Since the Asian crises of the late 1990s, researchers and policymakers have put more emphasis on countries’ balance sheets to identify sources of vulnerability. This has led several authors to advocate a “holistic” balance sheet approach as a complement to other surveillance practices to closely monitor these vulnerabilities and sectoral interlinkages.2 A fragile balance sheet of a single sector of the economy might be enough to plunge a country into crisis due to the exposure of other sectors to that single sector. In Central America, assessing the vulnerabilities of the sovereign is of particular importance since the sovereign is the most important external debtor, with implications for the economy as a whole.3 This chapter analyzes Central America’s sovereign debt structures, considers how they evolved over time, and assesses the vulnerabilities implied by them.4
The development of public debt markets in Central America is critically important to the overall development of capital markets. As with many emerging markets, the Central American capital markets are somewhat underdeveloped. Problems in public debt management and underdevelopment of capital markets are related. The underdevelopment of capital markets, particularly institutional investors, limits the amount and maturity of funding available to the government locally, and can substantially increase the rollover and currency risks in managing public debt. At the same time, weak debt management practices, which result in fragmented issuance and a lack of a liquid benchmark yield curve, make it difficult for all borrowers (including corporate and home loan borrowers) to obtain long-term funding, and for institutional investors to undertake appropriate risk management. The broader development of capital markets is a complex and multifaceted problem that also needs to be addressed, but given the dominance of public debt in capital markets in the Central American countries, improving the public debt market is their logical first priority.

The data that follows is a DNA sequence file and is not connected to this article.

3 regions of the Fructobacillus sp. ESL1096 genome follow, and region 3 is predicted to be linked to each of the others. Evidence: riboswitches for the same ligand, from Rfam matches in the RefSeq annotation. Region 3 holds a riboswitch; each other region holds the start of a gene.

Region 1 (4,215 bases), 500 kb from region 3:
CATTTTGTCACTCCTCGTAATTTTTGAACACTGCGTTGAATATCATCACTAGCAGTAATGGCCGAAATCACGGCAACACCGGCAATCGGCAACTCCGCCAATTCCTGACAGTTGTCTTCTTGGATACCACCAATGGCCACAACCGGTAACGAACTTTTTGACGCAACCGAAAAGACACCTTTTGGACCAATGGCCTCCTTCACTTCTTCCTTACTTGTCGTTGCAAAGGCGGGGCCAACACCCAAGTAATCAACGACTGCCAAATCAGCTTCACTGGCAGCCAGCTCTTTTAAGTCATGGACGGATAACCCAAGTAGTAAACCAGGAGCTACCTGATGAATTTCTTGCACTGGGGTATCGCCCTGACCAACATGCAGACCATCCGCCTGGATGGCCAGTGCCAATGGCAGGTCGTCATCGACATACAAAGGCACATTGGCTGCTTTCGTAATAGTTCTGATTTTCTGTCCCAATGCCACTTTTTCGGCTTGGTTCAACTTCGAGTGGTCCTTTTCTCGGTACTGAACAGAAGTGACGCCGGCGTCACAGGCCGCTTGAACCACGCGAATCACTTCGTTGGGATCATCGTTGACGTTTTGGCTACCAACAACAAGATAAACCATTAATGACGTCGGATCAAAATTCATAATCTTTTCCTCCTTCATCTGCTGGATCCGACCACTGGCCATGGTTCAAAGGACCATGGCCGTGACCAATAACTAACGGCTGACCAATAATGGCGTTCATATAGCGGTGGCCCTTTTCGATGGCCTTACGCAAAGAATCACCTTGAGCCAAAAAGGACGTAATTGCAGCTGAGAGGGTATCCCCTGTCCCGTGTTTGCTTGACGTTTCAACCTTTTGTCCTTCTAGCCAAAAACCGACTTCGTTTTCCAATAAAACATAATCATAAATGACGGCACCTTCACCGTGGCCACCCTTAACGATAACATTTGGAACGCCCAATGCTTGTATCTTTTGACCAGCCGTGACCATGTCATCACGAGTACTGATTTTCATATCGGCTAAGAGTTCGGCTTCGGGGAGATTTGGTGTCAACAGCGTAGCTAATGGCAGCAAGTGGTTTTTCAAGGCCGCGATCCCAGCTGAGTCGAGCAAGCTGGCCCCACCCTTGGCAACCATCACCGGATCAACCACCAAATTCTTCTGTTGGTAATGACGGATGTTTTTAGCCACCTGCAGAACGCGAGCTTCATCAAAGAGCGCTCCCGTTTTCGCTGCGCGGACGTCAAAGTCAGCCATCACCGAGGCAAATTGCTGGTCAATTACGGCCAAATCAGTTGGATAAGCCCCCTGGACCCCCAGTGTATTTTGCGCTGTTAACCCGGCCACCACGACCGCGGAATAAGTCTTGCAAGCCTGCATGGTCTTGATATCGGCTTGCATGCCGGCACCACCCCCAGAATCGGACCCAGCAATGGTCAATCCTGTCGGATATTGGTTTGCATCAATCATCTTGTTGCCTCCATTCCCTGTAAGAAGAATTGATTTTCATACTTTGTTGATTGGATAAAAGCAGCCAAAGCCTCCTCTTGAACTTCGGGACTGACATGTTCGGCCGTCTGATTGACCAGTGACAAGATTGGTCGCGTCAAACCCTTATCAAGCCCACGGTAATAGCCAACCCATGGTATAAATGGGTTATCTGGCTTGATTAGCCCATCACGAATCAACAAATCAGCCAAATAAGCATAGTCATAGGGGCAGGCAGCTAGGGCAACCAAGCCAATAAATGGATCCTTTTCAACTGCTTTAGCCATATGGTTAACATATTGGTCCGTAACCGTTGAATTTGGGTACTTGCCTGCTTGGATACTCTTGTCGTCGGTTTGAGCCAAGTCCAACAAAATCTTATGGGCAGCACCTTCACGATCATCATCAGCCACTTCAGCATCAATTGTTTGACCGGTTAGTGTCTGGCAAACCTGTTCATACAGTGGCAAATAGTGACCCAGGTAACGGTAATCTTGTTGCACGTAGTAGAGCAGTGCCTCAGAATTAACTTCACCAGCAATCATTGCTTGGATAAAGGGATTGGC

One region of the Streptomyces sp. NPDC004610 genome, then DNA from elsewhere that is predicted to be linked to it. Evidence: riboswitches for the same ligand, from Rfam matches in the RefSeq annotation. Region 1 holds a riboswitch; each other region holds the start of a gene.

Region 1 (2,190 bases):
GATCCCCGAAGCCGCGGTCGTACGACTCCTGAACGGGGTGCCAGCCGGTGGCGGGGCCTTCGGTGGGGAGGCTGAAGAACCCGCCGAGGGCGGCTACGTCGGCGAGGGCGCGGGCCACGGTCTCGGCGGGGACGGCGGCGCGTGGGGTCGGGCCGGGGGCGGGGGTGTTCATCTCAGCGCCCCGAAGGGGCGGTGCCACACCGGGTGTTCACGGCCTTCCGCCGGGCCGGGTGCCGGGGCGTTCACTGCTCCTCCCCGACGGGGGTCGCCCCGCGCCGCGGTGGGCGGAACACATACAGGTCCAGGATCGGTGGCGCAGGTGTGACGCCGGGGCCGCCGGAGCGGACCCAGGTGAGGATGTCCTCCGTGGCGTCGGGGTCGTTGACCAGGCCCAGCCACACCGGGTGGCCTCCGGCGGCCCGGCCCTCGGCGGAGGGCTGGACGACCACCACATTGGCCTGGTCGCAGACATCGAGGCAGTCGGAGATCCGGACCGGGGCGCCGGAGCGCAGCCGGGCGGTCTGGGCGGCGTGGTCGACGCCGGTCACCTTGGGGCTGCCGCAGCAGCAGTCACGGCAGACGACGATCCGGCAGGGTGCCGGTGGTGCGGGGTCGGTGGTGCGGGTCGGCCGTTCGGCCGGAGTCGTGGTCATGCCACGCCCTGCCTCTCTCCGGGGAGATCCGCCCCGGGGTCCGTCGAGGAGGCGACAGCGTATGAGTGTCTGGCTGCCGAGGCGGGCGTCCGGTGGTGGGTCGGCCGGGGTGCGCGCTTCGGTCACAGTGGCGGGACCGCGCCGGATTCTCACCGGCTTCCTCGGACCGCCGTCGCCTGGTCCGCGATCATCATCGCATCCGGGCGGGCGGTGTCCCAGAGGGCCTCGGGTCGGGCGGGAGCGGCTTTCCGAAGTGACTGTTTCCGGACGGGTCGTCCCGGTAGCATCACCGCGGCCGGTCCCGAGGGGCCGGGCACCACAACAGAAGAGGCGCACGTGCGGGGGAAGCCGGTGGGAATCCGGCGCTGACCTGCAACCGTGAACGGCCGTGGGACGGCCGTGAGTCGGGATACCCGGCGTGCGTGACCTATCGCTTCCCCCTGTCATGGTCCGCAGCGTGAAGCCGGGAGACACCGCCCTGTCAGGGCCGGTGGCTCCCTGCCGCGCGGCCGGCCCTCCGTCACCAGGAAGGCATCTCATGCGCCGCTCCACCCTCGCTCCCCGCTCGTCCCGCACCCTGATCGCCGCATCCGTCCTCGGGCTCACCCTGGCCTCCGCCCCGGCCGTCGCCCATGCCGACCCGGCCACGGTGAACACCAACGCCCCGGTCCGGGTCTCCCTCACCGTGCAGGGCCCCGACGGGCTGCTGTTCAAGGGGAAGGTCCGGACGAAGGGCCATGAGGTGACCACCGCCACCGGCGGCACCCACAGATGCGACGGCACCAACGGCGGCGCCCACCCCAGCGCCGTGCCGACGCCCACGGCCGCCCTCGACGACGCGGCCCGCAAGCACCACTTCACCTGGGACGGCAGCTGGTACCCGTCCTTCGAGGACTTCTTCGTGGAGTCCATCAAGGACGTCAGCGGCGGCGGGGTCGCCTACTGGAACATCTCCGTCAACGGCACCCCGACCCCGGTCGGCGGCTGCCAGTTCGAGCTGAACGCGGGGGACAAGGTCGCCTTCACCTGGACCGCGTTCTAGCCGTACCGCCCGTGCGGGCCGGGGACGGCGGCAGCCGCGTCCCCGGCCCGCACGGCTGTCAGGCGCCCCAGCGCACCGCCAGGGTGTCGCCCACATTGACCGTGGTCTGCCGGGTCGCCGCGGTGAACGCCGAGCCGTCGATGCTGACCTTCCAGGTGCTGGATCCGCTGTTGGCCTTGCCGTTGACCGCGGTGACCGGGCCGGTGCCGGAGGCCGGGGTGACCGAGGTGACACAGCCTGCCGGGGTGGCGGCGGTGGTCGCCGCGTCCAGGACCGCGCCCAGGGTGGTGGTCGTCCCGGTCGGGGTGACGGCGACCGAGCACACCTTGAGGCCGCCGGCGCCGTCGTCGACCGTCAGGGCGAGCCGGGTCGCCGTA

Compared with the rest of Latin America, Central America has a history of low inflation (Figure 6.1).2 No country except Nicaragua has fallen into the clutches of hyperinflation, and during the 1990s and early 2000s, inflation dropped into single-digit rates. Nonetheless, price stability—defined in this chapter as the inflation in industrial countries—was never achieved, as inflation stalled above that in the rest of the Western Hemisphere. In addition, Central America appears vulnerable to a rebound of inflation—more than other countries in the region—as seen in the wake of the current oil price shock (Figure 6.2).